# Understanding Cauchy-Schwarz inequality for matrices

Can somebody please help me understand this Cauchy-Schwarz inequality? I am told that $A\neq 0$ is Hermitian with nonzero eigenvalues $\lambda_{1},\cdots,\lambda_{r}$. And according to the Cauchy-Schwarz inequality it is obvious that...

$\newcommand{\tr}{\mathrm{tr}}(\tr (A))^{2}=(\Sigma_{i=1}^{k}(\lambda_{i}))^{2}\leq k\Sigma_{i=1}^{k}\lambda_{i}^{2}=k (\tr A^{2})$

-
Which part don't you understand? It must be the left-hand equality and/or the right-hand one. (Hint: Spectral theorem for Hermition matrices for LHS. $A^2 = A A = A^\ast A$ for RHS.) – cardinal Nov 11 '11 at 1:21
well, for one, the above implies that $0\leq k \Sigma_{i=1}^{k} \lambda_{i}^{2}- (\Sigma_{i=1}^{k}\lambda_{i})^{2}$ but this is not clear to me. Can we rewrite this so that it becomes clear when this inequality equals zero? – Edison Nov 11 '11 at 2:06

Let $V$ be a vector space over the the complex numbers and let $\langle \cdot , \cdot \rangle : V \times V \rightarrow \mathbb{C}$ be an inner product map. Note that the map $\left\| \cdot \right\|:V \rightarrow \mathbb{R}^+$ given by $v \mapsto \left\|v\right\| = \langle v,v \rangle^{1/2}$ is a norm map. Then the Cauchy-Schwarz inequality says that for any $u, v \in V$ we have that $\left|\langle u,v \rangle\right| \le \left\|u\right\| \left\|v\right\|$ or $\langle u,v \rangle^2 \le \langle u,u \rangle \langle v,v \rangle$. Let $M_k(\mathbb{C})$ denote the $k \times k$ matrices over the complex numbers. Then the map $M_k(\mathbb{C}) \times M_k(\mathbb{C}) \rightarrow \mathbb{C}$ given by $(A,B) \mapsto Tr(AB^*)$ is an inner product (verify this) and its induced norm is the Frobenius norm. The Cauchy-Schwarz inequality becomes $Tr(AB^*)^2 \le Tr(AA^*) \cdot Tr(BB^*)$. Now take $A$ to be Hermitian and $B$ to be the identity. This gives $\left(Tr(A)\right)^2 \le k Tr(A^2)$, since $Tr(I_k I_k^*) = Tr(I_k) = k$.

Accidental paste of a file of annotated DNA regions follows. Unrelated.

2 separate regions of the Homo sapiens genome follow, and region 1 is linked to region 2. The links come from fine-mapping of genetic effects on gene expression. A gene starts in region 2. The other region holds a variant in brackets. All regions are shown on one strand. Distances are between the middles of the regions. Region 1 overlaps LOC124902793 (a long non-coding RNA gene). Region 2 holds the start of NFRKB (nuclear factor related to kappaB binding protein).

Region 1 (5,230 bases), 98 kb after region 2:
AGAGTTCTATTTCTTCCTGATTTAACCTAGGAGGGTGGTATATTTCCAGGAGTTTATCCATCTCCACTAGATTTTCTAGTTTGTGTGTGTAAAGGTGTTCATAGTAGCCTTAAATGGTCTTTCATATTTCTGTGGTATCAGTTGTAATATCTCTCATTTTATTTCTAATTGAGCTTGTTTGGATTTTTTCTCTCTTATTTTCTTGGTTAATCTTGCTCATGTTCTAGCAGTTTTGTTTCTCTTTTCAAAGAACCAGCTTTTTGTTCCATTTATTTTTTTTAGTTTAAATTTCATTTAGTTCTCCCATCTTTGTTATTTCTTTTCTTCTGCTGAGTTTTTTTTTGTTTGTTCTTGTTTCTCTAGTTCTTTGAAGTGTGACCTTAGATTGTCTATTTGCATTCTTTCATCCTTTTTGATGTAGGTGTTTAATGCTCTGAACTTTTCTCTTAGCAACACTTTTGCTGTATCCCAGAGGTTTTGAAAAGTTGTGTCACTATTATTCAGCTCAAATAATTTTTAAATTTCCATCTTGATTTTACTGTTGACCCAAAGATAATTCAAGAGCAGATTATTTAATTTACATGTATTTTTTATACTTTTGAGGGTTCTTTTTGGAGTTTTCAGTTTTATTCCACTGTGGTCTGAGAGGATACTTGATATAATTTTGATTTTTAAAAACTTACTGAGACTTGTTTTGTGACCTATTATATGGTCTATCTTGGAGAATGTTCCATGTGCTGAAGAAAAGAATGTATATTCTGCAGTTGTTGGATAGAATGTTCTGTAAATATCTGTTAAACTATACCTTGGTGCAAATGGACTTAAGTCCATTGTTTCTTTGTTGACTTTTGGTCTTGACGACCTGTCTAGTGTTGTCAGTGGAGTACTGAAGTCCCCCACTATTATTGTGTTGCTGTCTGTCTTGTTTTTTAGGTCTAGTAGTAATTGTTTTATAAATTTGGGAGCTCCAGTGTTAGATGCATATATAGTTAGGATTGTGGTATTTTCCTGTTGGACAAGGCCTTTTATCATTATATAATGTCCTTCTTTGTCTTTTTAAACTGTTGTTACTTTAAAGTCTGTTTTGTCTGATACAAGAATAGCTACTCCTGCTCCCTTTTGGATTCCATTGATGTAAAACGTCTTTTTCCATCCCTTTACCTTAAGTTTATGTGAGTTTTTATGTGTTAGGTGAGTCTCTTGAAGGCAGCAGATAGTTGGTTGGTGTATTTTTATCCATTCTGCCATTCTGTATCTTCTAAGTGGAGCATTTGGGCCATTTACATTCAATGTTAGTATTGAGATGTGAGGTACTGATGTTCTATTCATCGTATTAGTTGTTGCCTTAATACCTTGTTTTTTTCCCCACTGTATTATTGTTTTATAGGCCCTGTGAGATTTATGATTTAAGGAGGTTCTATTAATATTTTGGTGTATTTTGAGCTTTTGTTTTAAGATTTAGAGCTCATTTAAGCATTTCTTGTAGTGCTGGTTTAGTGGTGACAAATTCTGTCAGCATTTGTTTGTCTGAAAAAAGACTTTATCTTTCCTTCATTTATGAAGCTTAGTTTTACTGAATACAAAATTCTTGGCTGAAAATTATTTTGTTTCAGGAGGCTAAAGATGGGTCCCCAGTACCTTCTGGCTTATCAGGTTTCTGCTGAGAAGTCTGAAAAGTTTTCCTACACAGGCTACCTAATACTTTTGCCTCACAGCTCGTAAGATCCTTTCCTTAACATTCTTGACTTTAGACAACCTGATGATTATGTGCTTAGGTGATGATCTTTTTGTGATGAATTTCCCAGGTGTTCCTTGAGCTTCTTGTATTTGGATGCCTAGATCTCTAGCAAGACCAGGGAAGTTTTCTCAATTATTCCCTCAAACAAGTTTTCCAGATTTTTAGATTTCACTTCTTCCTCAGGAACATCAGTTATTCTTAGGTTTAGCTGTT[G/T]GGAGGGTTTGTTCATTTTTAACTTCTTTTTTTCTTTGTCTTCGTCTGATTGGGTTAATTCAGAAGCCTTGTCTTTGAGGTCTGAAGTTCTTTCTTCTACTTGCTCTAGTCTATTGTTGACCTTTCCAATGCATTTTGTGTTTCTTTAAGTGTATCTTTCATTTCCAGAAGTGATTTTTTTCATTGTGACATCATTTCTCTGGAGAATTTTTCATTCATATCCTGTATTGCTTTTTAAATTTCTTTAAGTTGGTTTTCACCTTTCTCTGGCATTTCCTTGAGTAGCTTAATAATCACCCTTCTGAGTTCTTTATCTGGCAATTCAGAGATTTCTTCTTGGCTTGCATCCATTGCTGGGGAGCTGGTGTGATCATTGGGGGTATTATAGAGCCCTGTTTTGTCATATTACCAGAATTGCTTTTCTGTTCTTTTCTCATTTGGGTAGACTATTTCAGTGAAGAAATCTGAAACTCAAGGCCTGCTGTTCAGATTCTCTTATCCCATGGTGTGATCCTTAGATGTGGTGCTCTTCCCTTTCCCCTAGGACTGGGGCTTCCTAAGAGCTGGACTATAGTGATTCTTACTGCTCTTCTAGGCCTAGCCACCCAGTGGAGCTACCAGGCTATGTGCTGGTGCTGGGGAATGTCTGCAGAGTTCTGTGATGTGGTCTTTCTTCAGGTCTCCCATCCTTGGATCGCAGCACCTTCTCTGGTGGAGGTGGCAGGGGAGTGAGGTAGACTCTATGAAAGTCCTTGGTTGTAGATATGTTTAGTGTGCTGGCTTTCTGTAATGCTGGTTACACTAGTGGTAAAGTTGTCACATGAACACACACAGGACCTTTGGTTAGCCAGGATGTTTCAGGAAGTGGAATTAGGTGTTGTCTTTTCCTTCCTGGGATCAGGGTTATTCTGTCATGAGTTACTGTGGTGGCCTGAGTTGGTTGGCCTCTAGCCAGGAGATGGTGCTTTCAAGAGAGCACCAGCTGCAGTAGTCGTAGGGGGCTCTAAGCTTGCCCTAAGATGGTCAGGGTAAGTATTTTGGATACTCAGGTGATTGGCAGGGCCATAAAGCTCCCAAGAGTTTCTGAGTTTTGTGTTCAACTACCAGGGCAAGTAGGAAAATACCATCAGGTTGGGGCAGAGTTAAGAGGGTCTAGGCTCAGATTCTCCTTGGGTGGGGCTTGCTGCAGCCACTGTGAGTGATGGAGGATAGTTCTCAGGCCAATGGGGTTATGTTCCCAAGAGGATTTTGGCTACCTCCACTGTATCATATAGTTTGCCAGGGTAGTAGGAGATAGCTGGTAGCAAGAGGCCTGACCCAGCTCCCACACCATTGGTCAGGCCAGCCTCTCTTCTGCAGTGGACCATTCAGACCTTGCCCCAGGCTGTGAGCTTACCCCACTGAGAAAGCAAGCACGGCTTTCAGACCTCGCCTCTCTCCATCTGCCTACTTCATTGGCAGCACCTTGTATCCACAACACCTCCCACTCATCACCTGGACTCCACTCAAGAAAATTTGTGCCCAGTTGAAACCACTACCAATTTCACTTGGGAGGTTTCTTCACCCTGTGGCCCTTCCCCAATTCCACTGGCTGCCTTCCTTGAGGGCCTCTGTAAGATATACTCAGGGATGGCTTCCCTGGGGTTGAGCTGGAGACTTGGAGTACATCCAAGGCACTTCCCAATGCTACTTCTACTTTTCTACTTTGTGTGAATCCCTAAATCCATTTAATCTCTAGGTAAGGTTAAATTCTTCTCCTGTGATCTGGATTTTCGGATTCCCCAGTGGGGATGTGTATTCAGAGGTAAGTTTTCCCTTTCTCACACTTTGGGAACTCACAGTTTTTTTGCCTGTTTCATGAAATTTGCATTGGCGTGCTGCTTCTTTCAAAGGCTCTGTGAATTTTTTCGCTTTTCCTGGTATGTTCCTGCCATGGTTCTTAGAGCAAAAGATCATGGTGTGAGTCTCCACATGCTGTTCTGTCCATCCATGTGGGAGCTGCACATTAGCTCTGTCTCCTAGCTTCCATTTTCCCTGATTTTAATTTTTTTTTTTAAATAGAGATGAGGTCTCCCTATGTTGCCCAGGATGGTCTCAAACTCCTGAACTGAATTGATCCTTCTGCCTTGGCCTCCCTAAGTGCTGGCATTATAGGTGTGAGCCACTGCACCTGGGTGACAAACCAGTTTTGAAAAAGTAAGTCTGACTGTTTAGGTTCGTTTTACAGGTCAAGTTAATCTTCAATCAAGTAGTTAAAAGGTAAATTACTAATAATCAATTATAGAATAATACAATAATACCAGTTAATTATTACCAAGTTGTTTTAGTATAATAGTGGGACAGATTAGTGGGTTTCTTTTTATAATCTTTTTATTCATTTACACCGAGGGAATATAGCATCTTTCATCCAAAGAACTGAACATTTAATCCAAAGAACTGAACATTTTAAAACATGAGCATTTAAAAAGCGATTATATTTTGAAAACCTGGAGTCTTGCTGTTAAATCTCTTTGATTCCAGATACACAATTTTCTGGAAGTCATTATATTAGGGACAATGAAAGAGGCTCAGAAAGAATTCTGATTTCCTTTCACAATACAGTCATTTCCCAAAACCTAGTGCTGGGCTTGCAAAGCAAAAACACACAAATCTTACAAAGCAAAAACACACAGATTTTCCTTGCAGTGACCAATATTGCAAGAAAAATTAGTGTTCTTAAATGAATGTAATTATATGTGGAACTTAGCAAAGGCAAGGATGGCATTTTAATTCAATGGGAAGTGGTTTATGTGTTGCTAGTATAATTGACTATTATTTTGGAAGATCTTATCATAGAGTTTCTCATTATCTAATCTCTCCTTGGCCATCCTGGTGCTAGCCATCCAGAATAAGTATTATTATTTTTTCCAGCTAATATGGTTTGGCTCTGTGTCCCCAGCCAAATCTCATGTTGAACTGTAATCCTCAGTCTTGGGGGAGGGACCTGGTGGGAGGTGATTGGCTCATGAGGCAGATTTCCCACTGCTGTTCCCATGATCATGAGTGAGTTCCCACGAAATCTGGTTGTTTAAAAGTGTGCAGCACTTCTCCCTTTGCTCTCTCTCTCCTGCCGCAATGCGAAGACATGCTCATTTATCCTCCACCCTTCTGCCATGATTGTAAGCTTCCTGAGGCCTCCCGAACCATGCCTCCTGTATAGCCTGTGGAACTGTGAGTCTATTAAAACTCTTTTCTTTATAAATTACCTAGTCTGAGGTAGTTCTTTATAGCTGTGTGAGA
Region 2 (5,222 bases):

C-S inequality says $$|x_1.y_1+x_2.y_2+\cdots+x_r.y_r|^2\le|x_1^2+x_2^2+\cdots+x_r^2|.|y_1^2+y_2^2+\cdots+y_r^2|$$
Now put $x_i=1$ and $y_i=\lambda_i$.
Equality holds iff $x$ and $y$ are dependent i.e., either is a null vector or $x=cy$. So, in your case iff $\lambda=(c,c,\cdots,c)$. – Tapu Nov 11 '11 at 2:24